The I.L.A. — or International Labor Association — was a two-story, flat-roof building that went up in the late 1960s and was razed after Hurricane Katrina and the flood of 2005. Labor union offices and a pharmacy occupied the first floor. The second floor was a spacious room with a drop ceiling that hosted proms, wedding receptions, reunions, meetings, and social events — and it served as a prime music venue for New Orleans’ black community. Its capacity was around 1,000 people. The audience sat on metal folding chairs at long tables on a linoleum floor, much like in a school cafeteria. There was a small raised bandstand and a snack bar on the side that sold beer and “set ups” at R&B shows.
During the 1970s and ’80s, Rufus Johnson — an independent music promoter and owner of Rufus Record Rack on Washington and LaSalle streets — regularly booked the I.L.A. for R&B, blues, and soul programs. He promoted shows by blanketing black neighborhoods with colorful placards stapled to telephone polls. Johnson very much made the I.L.A. the New Orleans stop on the chitlin’ circuit during its era. Always ready to capitalize on the most recent hit record, Johnson booked the likes of Solomon Burke, O.V. Wright (Johnson loved Solomon and O.V., featuring them often), Bobby “Blue” Bland, Little Milton, Little Johnny Taylor, Joe Tex, William Bell, Clarence Carter, Tyrone Davis, and Johnny Adams, among others. (Johnson, a bail bondsman and later a candidate for local office, was indicted on fraud charges by a federal grand jury in 2014).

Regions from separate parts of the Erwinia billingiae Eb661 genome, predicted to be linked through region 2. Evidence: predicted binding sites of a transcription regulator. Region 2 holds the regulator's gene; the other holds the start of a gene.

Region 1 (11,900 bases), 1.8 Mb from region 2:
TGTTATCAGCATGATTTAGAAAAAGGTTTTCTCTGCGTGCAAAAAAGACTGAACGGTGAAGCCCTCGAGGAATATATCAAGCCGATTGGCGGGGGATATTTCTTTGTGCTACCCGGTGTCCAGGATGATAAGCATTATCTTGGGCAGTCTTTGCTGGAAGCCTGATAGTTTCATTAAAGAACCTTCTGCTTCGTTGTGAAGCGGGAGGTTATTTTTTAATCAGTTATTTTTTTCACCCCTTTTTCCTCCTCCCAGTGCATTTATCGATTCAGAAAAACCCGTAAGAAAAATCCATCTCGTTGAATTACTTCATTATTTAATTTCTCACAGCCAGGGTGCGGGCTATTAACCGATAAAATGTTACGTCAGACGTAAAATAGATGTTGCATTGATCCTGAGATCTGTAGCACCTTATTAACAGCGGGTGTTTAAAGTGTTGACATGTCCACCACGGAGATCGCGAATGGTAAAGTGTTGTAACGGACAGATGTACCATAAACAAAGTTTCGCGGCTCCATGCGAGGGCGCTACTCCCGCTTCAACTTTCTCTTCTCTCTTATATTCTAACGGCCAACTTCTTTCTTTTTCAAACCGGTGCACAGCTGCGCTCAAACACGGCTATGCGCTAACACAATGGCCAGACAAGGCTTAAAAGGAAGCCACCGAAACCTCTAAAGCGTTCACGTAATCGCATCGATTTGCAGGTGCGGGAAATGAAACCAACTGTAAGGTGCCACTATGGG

The I.L.A. also hosted many gospel programs usually promoted by Reverend/Bishop Herman Brown. His Easter Sunday program — which always featured Slim and the Supreme Angels — was especially popular for more than a decade. Name gospel programs in New Orleans (outside of Jazz Fest) ended after Brown died, but the Easter Sunday programs survived via local choirs and quartets. On the secular side, local bluesman and “human jukebox” Snooks Eaglin played Sunday nights.
Sadly, by the new millennium, the building and the neighborhood were in decline. R&B revues became a rarity as promoters struggled to compete with casinos that could charge nominal, or sometimes no, admission. Writer Jeff Hannusch reported that on a rainy night in the fall of 2004, at an R&B revue featuring Bobby “Blue” Bland, Jeff Floyd, and Latimore, the roof leaked, mold grew on the walls, and the ice machine was broken — but the music wasn’t affected one damn bit.